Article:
Nearly two dozen student organization leaders attended the second-annual Pitt Business Student Organization Retreat, where they developed their leadership and engaged in team building.
Held in March at the Oglebay Resort, the retreat was offered to both create a bond among student leaders and thank them for their contributions to Pitt Business.
“The volume of inspiration and fun from the speeches and the activities was unexpected,” says Ellie Pinto (Freshman—Economics). “I can honestly say I enjoyed the trip through taking the activities that we were given and having fun with them.”
The two-day retreat kicked off with alumna speaker Stephanie Campbell (BSBA ’13), who is a social media manager at American Eagle Outfitters in Pittsburgh and the founder of the Brava Podcast.
“Stephanie spoke about finding a purpose, which made a difference for her and hopefully will for my student organization, the Fashion Business Association,” Pinto says.
Campbell’s talk was followed by a team-building exercise called “Mission Possible,” which blended technology into a scavenger hunt.
“It constantly pushed out of our comfort zones, but we were there for each other every step of the way,” says Sumi Shah (Human Resource Management-Junior). “This taught me that every individual experiences challenge and moments of weakness both in and out of leadership positions.”
After working up an appetite during the scavenger hunt, students then had the opportunity to attend a dinner hosted by UPMC. Students gained careers insights from UPMC recruiter Rachel McKee and had the opportunity to network.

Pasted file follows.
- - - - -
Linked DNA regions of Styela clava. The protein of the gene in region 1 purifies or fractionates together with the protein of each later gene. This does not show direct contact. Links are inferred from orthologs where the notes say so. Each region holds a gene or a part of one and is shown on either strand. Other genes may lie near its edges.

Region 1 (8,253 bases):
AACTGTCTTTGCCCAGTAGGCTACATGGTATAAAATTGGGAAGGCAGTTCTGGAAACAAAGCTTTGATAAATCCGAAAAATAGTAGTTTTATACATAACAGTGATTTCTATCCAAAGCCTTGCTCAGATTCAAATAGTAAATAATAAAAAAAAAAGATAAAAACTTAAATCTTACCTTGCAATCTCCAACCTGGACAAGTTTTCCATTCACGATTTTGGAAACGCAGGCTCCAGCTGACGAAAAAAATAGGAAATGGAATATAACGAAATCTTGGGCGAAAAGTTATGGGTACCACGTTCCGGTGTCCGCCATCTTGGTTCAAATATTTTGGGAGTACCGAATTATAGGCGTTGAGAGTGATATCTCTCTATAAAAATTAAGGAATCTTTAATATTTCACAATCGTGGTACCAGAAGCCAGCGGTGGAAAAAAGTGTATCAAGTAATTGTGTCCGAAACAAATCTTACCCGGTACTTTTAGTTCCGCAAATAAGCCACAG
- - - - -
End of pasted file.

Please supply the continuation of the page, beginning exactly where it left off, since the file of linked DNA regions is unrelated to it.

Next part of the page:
Audrey J. Murrell, associate dean of Pitt Business and director of the David Berg Center for Ethics, says the retreat is important because student organizations are the lifeblood of the student experience.
“Our student organizations activate our students’ journey from the From the Classroom, To the City, To the World,” Murrell says. “This retreat is a stepping stone for more success for our student organizations and greater levels of student engagement.”
To close out the retreat, student leaders gained knowledge from UPMC Talent Acquisition Manager Meghan Boynes and even honed their comedic skills with an improv comedy activity that challenged them to think fast on their feet.
“We were basically strangers, yet we all did team activities like a scavenger hunt and improv comedy and had a genuinely fun time,” Pinto says.
When the retreat came to an end, the student leaders were excited to bring back what they learned to their student organizations.
“The trip drilled into us the need for collaboration between the clubs and the need to think creatively about the problems we all faced,” says Jacob Passalinqua (Finance—Junior).
Visit the Student Organizations web page to learn more and find out how to join one of the 25+ student organizations at Pitt Business.